Kate Michels’ “Ripples in the Water” appears in Choice Magazine

The ripple effect is miraculous and the changes are numerous. -Kate Michels

I’ve had the pleasure of writing another article for choice magazine. This issue of choice magazine addresses social responsibility through coaching, and in my article, I discuss the ripple effect that is set into motion with each conversation that you have with your clients. Here is an excerpt from my article that was accepted for publication in this special issue. Be sure to click on the link below to read the entire article.

The ripples go and on. This is a statement we are all familiar with and it is a great reminder that what we all do does really matter. It’s important as coaches to realize how far the ripples from a coaching session really are able to travel.

Think about the clients you have spoken to this week, over the last month, throughout the past year and (if applicable) clients you have worked with over many years. Now just pick one client – any one will do. Think about this client and consider the significance their sessions with you have made on the choices they have made in their life. Now expand this thought out to the pchoice magazine covereople that this client is in relationship with: their partner, children and close friends. Recognize how your client’s choices are impacting these people directly – so much so that it is almost as if those people are coaching with you, too. Move out a bit further to the extended relationships of your client, such as their co-workers and neighbors. Do you recognize how their coaching sessions with you and the changes they are making in their life are impacting these other people on a regular basis? (read the full article here)

Published in, and reproduced with permission from, choice, the magazine of professional coaching http://www.choice-online.com> www.choice-online.com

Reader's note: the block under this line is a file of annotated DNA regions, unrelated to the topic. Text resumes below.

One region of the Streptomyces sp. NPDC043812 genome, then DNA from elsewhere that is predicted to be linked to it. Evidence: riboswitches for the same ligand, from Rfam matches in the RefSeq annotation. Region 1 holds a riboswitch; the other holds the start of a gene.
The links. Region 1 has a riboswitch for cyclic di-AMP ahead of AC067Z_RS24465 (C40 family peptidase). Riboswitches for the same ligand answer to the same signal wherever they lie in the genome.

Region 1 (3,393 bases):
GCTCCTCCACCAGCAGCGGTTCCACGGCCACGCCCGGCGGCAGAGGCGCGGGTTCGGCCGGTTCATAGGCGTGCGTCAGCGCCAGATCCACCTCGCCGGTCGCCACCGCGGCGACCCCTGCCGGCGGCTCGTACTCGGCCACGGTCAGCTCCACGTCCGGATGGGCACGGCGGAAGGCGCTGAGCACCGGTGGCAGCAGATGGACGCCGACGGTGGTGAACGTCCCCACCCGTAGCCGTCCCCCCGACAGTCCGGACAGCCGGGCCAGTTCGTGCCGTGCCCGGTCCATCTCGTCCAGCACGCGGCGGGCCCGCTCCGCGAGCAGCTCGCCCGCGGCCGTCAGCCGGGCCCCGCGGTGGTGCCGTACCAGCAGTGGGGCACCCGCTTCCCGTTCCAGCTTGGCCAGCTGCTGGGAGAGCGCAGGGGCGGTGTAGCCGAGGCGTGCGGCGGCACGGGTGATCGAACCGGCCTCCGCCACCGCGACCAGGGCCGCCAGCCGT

Kate Michels’ “Coaching is Ageless” appears in Choice Magazine

“Our clients are creators and artists with their own lives as their canvas, and we as coaches are there at their side to provide guidance, to shine a light from various angles and to spotlight specific areas.” – Kate Michels

choice magazine coverIt is always a pleasure to write for choice magazine and this issue is particularly interesting because it addresses generational concerns as related to coaching and being coached. It particularly focuses on the Millennials. Here is an excerpt from my article that was accepted for publication in this special issue. Be sure to click on the link below to read the entire article.

Eleven years ago, when I was two years into building my coaching practice, my 20-year-old daughter decided to become a life coach herself. The concept thrilled me and I knew it was a profession that would suit her talents and abilities well. The admissions people for the program she considered joining asked her age, then discouraged her by saying people might not be willing to hire someone so young since her experiences were limited. They then added perhaps there was a chance if she wanted to work with teenagers or preteens. This led her to believe that maybe when she was older she would have more to offer as a coach; thus her enthusiasm was quenched and she chose to move in a different career direction.

Was this the best advice to give a young person considering coach training? As a professional coach trainer now myself, I often reflect upon this moment and feel saddened at the limitations that were projected onto my daughter. In sharing this personal story, I ask you to truly consider the coaching profession as ageless. Coaching does not require us to have any personal experience to understand where clients are coming from or to support them in where they are going. (read full article here)

Published in, and reproduced with permission from, choice, the magazine of professional coaching http://www.choice-online.com> www.choice-online.com